A Guide To Choosing Control Valves
Did you know that at least 30,000 gallons of water can be saved for a family of four when control valves are properly used in residential settings? Imagine how much water can be saved for other applications, especially for commercial projects with expected high consumption rates of water. Control valves are essential pieces used to control and modify the rate at which fluid flows.
They do more than control and modify flow, and that’s why they’re important in multiple processes. From saving water and money to enhancing safety measures while reducing unneeded energy consumption and strain on different systems, these tools are vital for most engineering processes.
There is no one size fits all control valve for every application so, to find out how to size your equipment for the proper valve fit, keep reading.
The Different Types of Control Valves and Their Applications
Knowing the types of control valves most appropriate for your applications can save money and ensure you’re using the proper equipment. While there are a variety of valves on the market, there are four primary types.
Ball valves use a ball that pivots and it’s also perforated and hollow in design and that ball helps to control the flow of fluids. When the valve is blocking fluid flow, the ball will pivot about 90 degrees. When it’s open, the hole of the ball will be flush with the opening of the valve’s inlet.
This type of valve is very prone to blockages, although they do have high-efficiency ratings. If you are using operations that involve gas or oil production, this would be an appropriate choice.
This type of valve gets its name from its shape. Most often, you will see this valve being used in pipe-planting operations.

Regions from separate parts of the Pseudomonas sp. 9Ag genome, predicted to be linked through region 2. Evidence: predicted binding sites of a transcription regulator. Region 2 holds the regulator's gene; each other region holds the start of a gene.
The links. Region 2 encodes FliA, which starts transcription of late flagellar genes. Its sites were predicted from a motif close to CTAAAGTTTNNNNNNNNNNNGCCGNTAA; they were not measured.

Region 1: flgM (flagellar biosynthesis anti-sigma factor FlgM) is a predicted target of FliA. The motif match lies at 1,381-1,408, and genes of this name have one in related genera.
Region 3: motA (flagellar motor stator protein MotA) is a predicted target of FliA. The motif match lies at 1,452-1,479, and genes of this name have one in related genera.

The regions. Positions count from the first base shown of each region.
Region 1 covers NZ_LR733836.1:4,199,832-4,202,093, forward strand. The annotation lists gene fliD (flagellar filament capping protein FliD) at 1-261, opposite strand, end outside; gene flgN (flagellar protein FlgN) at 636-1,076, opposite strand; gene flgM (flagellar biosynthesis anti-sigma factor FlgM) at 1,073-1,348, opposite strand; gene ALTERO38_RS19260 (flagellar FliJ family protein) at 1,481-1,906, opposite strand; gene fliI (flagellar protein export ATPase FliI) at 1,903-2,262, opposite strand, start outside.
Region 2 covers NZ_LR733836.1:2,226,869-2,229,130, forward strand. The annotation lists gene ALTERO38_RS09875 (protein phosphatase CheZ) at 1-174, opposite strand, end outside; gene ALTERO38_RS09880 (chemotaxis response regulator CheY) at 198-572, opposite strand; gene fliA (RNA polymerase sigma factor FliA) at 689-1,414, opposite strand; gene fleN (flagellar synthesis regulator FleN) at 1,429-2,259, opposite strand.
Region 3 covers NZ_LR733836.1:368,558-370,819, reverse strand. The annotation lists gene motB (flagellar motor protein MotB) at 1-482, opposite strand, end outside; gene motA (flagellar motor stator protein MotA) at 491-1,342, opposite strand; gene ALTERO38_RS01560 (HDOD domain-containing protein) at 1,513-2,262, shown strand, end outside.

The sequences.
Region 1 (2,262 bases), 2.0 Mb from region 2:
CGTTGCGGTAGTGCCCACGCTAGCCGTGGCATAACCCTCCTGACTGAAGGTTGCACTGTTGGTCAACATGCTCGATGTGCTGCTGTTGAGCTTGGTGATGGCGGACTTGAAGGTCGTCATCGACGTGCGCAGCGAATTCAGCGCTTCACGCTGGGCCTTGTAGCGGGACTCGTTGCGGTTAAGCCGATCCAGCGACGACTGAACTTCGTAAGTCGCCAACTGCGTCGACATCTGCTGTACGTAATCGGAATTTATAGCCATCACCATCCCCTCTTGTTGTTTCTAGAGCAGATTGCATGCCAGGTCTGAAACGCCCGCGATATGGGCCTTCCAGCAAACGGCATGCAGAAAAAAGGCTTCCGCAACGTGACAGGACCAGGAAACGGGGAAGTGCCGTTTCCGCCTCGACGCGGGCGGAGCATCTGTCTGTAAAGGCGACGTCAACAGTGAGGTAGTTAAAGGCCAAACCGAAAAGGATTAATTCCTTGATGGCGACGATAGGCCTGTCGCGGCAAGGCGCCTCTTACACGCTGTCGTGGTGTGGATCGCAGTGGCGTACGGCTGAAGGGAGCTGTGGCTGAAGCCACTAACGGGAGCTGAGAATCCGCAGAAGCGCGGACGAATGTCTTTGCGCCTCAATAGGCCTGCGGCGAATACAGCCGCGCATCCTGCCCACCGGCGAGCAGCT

You can use them with either manual or automatic control as well. What makes them different is that they can be used for complete shut-off options. They can also regulate the flow and pressure of the liquid that’s used.
Butterfly valves are extremely versatile. They can help regulate fluid flow like the other options but they are flexible based on the industry. They can be used in pharmaceutical facilities, for wastewater treatment, and even in pipeline modifications and fire prevention applications.
Plug valves are often used in lighter applications. They are popular choices for directional flow and adjusting to low-pressure applications.
This also applies to lower-temperature projects. Plug valves are more so seen in chemical servicing plants and corrosive substance processing applications as well as oil piping facilities.
How to Tell What Size Is the One You Need
Calculating the size you need can be a bit difficult. The overall goal is to find the size that matches the material you will be using and the flow rate of that material. This means that if you will be using anything other than water, the formula will be different.
The valve coefficient is what’s used to help figure out the exact size. Most of the time, you won’t need to calculate the size manually as most product materials and manuals will include the sizing charts with the appropriate values listed.
For water, you will need to take the flow you need represented in gallons per minute (GPM) and divide it by the difference in the pressure given off between the inlet and the outlet of the valve, or in other words, the psi. For anything other than water, you will need to account for the gravity of that material.